By Dr Selwyn R. Cudjoe
November 09, 2020
A presidency born in a lie about Barack Obama’s birthplace appeared on the edge of ending in a lie about his own faltering bid for re-election.
—Peter Baker and Maggie Haberman
It’s 5:15 am on Friday morning. CNN has announced that Joe Biden has taken a lead in Ruby Red Georgia by 917 votes and many of us believe we can begin to exhale. We are about to get a president who will allow us to breathe again.
At 5:39 am, the NY Times headline announces: “Biden edges into a lead in Georgia as Nation awaits winner.” It was almost as though most of these outlets wanted to breathe a sigh of relief: “We have had enough of Trump.”
I went back to sleep at about 6 am. I got up at about 11 am to continue my vigil. At 2:00 pm there was still no conclusive answer but Biden was ahead in four battleground states: Georgia (by 1,561), Pennsylvania (by 13,371), Nevada (by 20,137) and Arizona (by 41,302).
Meanwhile, Trump was sticking to this narrative: the Democrats, aided by big Media, were cheating. It never occurred to him that the Democrats had cheated so artfully that they conspired to lose several seats in Congress and left the Senate in Republican hands. But Trump’s true comeuppance was happening in the states where Trump had once poured his scorn upon the people.
Take Arizona. Trump had persecuted McCain mercilessly in the latter part of his life: McCain was not the hero Trump liked. Trump said that he didn’t like heroes who got caught. What he couldn’t (or wouldn’t remember) was that he had never served a day in the armed forces because he happened to have bone spurs that had made him ineligible to serve.
McCain did not invite Trump to his funeral. He invited Barack Obama and George Bush. When Trump’s advisors pleaded with him to make up with McCain’s wife Cindy, he bluntly refused, such was his pride. The results were inevitable. He not only lost the state; the Republicans also lost a Senate seat.
Except Florida, the Latinos (mostly of Mexican descent) came together with the other despised minorities to protest their long-suffering status in the country. Trump called Mexicans gangsters and rapists and Arizona Sheriff Joe Arpaio hunted down Hispanics in the workplace. Senate Bill 1070, the most punitive immigration law in the nation, was written in Arizona. It “gave rise to copycat legislation in other states” (The Intercept, November 2, 2020).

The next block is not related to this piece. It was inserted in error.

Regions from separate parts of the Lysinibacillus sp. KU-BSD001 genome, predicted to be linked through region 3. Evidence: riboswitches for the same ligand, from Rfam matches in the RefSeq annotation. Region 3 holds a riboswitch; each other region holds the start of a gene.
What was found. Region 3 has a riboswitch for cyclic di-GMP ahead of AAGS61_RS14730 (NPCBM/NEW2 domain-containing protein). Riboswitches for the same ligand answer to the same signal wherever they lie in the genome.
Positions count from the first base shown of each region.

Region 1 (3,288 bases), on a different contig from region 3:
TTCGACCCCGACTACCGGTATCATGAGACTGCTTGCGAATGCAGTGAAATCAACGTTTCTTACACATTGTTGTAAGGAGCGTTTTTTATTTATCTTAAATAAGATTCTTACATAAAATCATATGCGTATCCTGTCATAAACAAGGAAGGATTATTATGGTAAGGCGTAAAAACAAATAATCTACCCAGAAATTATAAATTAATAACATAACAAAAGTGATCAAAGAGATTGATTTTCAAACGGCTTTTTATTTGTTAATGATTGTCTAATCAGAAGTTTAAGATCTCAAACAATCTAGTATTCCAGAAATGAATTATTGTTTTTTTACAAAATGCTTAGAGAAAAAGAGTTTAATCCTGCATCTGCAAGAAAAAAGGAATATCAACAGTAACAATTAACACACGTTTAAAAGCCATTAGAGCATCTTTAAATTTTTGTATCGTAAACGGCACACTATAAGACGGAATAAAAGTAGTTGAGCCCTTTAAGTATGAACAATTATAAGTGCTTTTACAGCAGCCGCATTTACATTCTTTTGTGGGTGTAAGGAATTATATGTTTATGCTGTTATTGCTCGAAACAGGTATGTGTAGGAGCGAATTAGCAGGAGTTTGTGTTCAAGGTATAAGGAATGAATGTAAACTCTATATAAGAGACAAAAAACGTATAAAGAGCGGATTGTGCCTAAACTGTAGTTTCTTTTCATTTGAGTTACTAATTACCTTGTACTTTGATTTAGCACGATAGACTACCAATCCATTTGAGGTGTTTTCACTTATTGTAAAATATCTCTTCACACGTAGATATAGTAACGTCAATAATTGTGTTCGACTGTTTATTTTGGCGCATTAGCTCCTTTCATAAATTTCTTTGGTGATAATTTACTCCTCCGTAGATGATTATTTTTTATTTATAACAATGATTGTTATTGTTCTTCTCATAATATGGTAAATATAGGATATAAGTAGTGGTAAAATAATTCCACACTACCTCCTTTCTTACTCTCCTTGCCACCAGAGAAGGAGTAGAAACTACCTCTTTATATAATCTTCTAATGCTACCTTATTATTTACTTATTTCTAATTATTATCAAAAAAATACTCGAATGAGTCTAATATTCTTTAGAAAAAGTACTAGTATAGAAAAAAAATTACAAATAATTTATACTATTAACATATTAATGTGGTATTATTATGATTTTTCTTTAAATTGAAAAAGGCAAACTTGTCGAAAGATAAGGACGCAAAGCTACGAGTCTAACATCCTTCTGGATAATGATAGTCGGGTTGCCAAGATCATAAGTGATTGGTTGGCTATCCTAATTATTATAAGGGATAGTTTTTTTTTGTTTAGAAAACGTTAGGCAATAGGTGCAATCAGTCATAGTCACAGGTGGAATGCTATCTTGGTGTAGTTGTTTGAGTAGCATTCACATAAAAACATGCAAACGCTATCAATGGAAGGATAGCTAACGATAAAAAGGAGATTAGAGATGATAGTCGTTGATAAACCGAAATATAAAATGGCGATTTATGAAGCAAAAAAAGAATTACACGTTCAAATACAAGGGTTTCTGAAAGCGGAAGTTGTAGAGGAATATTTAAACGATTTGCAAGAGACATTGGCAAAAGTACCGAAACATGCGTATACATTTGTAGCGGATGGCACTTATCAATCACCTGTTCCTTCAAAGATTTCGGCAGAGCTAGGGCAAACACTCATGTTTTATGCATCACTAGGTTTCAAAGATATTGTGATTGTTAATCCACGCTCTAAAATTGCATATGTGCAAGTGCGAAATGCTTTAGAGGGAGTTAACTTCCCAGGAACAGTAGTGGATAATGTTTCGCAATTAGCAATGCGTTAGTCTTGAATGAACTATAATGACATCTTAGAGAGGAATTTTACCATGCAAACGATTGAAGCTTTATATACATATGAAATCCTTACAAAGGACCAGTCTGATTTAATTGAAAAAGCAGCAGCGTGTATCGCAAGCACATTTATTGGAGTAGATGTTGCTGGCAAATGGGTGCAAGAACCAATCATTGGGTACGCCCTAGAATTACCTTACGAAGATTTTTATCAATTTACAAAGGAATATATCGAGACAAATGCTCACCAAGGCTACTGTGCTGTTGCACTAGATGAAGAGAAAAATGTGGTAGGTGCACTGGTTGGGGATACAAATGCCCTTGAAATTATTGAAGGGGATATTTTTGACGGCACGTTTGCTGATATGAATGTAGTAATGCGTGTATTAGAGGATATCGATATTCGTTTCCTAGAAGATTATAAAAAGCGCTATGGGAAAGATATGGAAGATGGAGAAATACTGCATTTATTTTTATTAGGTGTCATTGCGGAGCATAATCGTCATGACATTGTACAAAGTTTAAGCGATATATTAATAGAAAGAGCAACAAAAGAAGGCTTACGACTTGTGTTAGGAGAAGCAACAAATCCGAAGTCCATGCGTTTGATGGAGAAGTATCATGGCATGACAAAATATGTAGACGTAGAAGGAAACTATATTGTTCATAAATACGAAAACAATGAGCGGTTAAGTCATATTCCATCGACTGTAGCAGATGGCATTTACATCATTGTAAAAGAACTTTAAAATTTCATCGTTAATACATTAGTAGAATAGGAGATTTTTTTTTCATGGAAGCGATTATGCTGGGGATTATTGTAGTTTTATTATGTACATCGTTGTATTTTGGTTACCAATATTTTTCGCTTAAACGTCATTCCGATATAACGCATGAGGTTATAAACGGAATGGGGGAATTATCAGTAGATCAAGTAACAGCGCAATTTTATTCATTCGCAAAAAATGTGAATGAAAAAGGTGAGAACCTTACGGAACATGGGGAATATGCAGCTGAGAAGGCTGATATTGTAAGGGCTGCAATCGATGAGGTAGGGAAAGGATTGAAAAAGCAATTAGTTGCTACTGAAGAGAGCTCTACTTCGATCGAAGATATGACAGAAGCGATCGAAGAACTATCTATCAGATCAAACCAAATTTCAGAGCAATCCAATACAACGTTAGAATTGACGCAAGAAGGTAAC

Few Hispanics in Arizona will forget that draconian “show me your papers” that made life so terrible for them. Abril Gallardo, a member of Living United for Change in Arizona remembers the terror of those years: “We experienced raids in our neighborhoods before raids were streamlined through the nation. Our people, Black and Brown bodies, were being killed by police departments. This has been happening for many, many years” (The Intercept.)
Georgia was a variation of the same story. In 2018, Governor Brian Kemp stole the gubernatorial election from Stacy Abrams. According to an Associated Press investigation, Kemp, then Georgia secretary of state, “mass-cancelled more than a million voter registrations between 2012 and 2018, and in the run-up to the tight gubernatorial race, froze an estimated 53,000 registrations, a majority of them belonging to African American voters” (Vogue, November 5, 2020).
When Abrams lost the election by 55,000 votes, she didn’t go home and cry. “I sat shiva for 10 days. Then I started plotting.” “Shiva” is a reference to the Jewish mourning ritual. She created the New Georgian Project and began to register new voters. She was determined to prevent a reoccurrence of what had happened to her.
On Tuesday, black Atlanta had the last laugh. They repudiated the scorn that Trump had heaped upon the late Congressman John Lewis. They were the ones who put Biden over the top. Trump had called Lewis’s district “crime ridden,” “in horrible shape and falling apart.” About 85 percent of Lewis’s district voted for Biden. Like Ray Charles, all Georgians had Lewis on their mind when they voted for Biden.
Trump saw Philadelphians as natural cheats. How could they not vote against Trump’s repudiation of their congressman and their city? They were not as dumb as Trump thought they were. They voted early to be sure that their votes were counted. While Trump discouraged his supporters from voting early, Democrats were encouraged to do the opposite. It paid off. They wholeheartedly gave their votes to Biden.
During the election campaign, Trump warned his followers to watch Philadelphians. In the immediate aftermath of the election, Trump’s loyalists continued their racist attack on Black Philadelphians. Ted Cruz called Philadelphians “lawless” and “the worst in the country.” Lou Dobbs, a faithful follower of Trump called Philadelphia “a cesspool electronically” and said “Republicans should surround that thing” (The Atlantic, November 7).
In spite of his nefarious deeds, all Trump saw was an elaborate conspiracy to steal the election from him. Peter Baker and Maggie Haberman concluded: “Even for President Trump, it was an imagined version of reality, one in which he was not losing but the victim of a wide-raging conspiracy stretching across the country in multiple cities, counties and states, involving untold numbers of people all somehow collaborating to steal the election in ways he could not actually explain” (NYT, Nov. 6).
One hundred and fifty million Americans voted. Many of them took umbrage at the hate and mistrust that Trump brought to his office. After four years of lies and deception, it is imperative that American leaders return to the path of truth and its citizens learn to trust one another again.
At 11:24 am on Saturday CNN declared Joe Biden the 46th president and Kamala Harris, the 46th president and V.P. respectively, of the United States.